Academic journal article Journal of the Australian and New Zealand Academy of Management

The MBA at the Crossroads: Design Issues for the Future

Academic journal article Journal of the Australian and New Zealand Academy of Management

The MBA at the Crossroads: Design Issues for the Future

Article excerpt

ABSTRACT

How appropriate is the MBA as the major vehicle for management education in Australia as we enter this new century? This question is explored from two perspectives. First, the implications of the changing social, economic and political context of management education, particularly the emerging needs for a sustainable and reflexive society. The second perspective will explore the recent debates around epistemology and their potentially important implications for related curriculum design issues. Assumptions about the nature of knowledge dominant in the 1960s formed the very rationale behind the design. At this time the assumption that knowledge was cumulative and each discipline had an uncontested knowledge, which could be taught in foundational subjects was central to the MBA's development. We question the ability of such subjects to capture the diversity of the disciplines they seek to represent and whether this design is the best way to develop graduates with the ability for reflexivity in action, who can broach different worldviews and have skills that can negotiate the transformations required of corporate Australia. The MBA is at the crossroads - can it regenerate through an incremental changing of curricula, to incorporate the active engagement of students with these issues? Or do we acknowledge the contested nature of knowledge creation and that the MBA is fundamentally a child of modernism which is no longer appropriate, and create a new holistic and integrated curriculum which is separate from the wide range of assumptions that currently underpin the MBA.

INTRODUCTION

No matter how contemporary the glossy promotional advertising, it cannot hide the fact that the MBA has beginnings that go back to the turn of the last century and that the first MBA was offered in the US as early as 1908. Whilst these early antecedents of the modern MBA had only small enrolments and many new developments have been incorporated, particularly over the twenty year period following World War II, it is timely to reflect on the appropriateness and extent to which the original assumptions behind the MBA's curriculum still influence its design. There has been a recent spate of articles critical of the MBA (Mintzberg & Gosling 2002; Neelankavil 1994; Pfeffer & Fong 2002; Ross-Smith, Clegg & Agius 2002) attacking important aspects of its design. Mintzberg and Gosling argue that there is significant cause for concern with the traditional MBA and that 'the fundamentals - the focus on business functions and on analysis and technique - have not changed' (2002, p. 65).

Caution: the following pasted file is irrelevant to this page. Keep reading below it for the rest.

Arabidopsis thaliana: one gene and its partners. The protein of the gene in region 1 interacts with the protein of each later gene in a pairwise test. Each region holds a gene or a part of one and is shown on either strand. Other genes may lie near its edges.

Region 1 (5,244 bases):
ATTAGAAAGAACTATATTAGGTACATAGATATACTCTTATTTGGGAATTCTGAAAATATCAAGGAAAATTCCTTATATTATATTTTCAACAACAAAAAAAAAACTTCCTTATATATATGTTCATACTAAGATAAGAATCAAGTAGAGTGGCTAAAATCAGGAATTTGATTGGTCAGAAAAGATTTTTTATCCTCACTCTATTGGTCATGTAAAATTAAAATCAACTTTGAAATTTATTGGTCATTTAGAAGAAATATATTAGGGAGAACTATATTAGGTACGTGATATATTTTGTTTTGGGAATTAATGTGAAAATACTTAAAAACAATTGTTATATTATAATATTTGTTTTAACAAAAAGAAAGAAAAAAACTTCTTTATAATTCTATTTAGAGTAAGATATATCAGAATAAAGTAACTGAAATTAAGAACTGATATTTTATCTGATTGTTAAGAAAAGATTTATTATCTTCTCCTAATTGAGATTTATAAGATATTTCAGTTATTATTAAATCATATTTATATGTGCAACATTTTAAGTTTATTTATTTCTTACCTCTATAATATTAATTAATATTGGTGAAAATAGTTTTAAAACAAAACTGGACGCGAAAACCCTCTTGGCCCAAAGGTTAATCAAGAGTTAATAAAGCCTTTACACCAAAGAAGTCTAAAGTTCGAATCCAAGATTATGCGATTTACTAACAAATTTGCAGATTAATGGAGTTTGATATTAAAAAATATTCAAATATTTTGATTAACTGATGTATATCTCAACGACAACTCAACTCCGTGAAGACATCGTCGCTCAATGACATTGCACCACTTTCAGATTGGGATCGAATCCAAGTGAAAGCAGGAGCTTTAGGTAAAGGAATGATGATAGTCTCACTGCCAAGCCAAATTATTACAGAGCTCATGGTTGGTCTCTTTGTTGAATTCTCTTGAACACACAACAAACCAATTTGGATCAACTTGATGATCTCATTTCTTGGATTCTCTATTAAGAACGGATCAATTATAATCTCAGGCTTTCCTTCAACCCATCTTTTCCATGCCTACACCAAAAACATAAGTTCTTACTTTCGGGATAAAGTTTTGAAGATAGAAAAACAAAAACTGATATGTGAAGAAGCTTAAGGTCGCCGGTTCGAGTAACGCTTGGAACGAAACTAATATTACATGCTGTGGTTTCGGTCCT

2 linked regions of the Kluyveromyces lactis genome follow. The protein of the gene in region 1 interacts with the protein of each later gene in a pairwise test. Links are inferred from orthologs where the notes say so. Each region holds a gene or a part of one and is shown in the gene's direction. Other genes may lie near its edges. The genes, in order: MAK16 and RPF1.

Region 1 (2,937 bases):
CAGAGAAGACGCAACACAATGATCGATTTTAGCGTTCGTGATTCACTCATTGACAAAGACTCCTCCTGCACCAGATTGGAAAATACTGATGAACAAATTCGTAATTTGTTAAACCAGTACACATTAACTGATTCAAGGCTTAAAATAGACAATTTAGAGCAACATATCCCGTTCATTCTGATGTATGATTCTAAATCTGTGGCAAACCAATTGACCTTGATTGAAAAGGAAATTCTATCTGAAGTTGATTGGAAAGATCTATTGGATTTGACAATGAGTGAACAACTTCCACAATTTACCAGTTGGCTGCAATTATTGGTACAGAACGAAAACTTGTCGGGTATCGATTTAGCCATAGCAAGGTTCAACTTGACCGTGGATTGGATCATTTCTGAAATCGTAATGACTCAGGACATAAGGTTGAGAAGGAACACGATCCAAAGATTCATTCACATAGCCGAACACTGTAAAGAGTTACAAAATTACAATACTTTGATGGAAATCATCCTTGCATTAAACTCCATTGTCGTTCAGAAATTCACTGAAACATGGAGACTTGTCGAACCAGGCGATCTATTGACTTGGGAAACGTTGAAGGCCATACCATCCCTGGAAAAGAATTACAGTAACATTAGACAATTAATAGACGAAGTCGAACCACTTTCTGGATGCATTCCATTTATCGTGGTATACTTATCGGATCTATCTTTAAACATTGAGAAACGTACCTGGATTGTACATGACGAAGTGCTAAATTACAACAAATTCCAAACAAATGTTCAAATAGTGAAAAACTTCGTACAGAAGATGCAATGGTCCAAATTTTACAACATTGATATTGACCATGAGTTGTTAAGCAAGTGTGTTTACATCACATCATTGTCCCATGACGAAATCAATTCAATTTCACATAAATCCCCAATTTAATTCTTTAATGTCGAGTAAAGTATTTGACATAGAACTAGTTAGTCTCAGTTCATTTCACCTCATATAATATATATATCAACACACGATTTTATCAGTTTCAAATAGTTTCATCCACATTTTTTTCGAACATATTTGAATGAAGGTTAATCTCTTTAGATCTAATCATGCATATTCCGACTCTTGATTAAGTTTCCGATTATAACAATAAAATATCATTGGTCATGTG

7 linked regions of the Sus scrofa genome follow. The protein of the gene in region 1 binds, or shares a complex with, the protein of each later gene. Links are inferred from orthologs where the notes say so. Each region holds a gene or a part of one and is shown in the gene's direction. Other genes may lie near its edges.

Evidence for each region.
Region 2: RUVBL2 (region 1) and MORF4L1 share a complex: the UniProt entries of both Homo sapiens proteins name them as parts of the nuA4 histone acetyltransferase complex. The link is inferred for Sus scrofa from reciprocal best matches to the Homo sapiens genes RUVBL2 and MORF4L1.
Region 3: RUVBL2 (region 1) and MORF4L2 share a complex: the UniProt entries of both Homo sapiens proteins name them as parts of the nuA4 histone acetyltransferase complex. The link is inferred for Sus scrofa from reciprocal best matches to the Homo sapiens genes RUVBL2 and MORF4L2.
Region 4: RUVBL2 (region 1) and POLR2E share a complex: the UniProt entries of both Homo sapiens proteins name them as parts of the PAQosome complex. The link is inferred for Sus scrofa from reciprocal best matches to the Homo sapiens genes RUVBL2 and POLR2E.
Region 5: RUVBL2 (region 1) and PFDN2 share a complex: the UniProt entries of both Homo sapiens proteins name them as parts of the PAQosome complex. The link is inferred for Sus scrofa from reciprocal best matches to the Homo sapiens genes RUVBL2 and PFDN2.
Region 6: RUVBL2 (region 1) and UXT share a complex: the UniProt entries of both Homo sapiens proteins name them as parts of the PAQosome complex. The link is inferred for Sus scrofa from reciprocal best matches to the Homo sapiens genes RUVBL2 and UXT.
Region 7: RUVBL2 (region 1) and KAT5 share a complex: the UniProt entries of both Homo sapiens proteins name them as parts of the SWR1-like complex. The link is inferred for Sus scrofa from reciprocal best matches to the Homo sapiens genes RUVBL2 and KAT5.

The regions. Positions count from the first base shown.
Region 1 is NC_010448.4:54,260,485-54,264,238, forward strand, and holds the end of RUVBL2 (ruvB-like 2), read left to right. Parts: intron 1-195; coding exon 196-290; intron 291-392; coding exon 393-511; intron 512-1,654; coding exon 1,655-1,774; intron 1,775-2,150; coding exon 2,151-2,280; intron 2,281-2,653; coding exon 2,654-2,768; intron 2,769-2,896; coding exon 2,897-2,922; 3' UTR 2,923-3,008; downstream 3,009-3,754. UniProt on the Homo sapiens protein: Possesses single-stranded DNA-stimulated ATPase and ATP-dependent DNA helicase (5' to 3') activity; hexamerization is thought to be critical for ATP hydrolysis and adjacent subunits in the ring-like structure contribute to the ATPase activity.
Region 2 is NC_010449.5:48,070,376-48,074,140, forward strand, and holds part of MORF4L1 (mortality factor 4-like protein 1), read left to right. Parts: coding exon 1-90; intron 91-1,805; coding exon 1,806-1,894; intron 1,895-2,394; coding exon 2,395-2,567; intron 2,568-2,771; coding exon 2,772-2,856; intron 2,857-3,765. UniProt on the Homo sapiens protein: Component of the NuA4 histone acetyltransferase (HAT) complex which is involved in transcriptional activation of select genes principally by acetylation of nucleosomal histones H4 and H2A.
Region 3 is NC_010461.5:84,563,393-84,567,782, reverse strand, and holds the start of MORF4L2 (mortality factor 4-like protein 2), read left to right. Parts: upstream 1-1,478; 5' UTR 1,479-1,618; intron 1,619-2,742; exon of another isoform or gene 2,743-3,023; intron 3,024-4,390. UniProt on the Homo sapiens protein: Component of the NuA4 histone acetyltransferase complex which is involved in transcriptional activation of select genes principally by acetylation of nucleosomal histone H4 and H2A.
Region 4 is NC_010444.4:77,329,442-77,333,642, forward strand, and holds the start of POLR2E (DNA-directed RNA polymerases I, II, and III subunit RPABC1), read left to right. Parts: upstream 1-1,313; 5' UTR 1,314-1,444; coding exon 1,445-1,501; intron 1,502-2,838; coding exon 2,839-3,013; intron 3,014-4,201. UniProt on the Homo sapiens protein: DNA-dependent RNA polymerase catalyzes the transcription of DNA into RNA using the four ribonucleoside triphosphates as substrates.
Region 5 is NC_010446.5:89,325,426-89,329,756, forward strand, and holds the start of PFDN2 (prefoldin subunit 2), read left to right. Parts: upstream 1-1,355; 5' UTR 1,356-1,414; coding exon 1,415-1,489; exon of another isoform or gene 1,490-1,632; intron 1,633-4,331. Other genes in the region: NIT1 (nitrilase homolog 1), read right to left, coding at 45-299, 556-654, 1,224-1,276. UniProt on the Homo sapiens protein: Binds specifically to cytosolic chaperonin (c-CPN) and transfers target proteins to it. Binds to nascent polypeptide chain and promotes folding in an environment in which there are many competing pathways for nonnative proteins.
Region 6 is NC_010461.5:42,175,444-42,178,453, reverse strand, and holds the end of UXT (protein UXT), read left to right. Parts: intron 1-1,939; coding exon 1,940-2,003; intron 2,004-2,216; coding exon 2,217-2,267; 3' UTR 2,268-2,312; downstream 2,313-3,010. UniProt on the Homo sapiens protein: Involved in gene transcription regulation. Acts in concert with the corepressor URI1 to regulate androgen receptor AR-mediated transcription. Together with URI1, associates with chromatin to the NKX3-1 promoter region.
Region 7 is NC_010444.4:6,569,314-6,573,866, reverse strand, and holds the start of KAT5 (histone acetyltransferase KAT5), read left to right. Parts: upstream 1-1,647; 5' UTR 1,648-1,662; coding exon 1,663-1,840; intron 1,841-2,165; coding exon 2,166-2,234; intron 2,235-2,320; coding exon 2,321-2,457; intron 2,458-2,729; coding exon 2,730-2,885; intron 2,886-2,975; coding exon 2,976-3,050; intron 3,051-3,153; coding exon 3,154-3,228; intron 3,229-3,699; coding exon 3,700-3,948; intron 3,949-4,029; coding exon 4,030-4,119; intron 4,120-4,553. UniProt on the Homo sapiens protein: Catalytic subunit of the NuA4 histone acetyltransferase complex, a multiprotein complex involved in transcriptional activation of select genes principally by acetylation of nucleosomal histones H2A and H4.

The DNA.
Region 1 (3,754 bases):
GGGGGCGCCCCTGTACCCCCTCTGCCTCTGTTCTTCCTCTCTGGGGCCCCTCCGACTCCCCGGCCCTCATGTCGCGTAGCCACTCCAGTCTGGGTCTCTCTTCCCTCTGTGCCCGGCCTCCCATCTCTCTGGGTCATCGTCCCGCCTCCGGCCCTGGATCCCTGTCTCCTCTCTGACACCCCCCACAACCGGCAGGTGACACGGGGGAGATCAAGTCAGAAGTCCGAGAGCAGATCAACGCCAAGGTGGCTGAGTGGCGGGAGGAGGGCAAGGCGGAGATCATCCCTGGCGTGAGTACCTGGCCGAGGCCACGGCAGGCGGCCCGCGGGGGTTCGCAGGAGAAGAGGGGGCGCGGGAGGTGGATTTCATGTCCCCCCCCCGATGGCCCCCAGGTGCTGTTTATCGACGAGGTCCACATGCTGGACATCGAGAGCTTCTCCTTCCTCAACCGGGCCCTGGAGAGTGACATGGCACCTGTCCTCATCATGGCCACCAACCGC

This article focuses on the design assumptions that underpin the MBA and its appropriateness as the major vehicle for management education in Australia for the 21st century. This question will be explored from two perspectives. The first will examine the assumptions about the social, economic and political context that underpinned the course design particularly during that formative period. It will argue that certain assumptions have dominated the history and development of the MBA and explore their potential impacts. The analysis will also highlight the dynamic nature of the contemporary context of the MBA, contending that rapidly eroding ecological and social conditions suggest that it may be undesirable for the MBA to remain in its current format for long into the 21st Century. The future of the MBA as the premium management qualification, it will be argued, is dependent on our ability as educators to fully respond to these changes.

The second perspective will explore the recent debates around epistemology and their potentially important implications for MBA curriculum design. Whilst the state of knowledge in general has significantly changed, the last major developments in the structure of MBA were in the late 1950s (Gordon & Howell 1959; Pierson 1959) and these were largely an evolution of what went before. These changes are fundamentally problematic as they question the very idea of foundations that form the raison d'être of the degree: that a broad superstructure of business administration skills could be built on a core of foundational subjects. …

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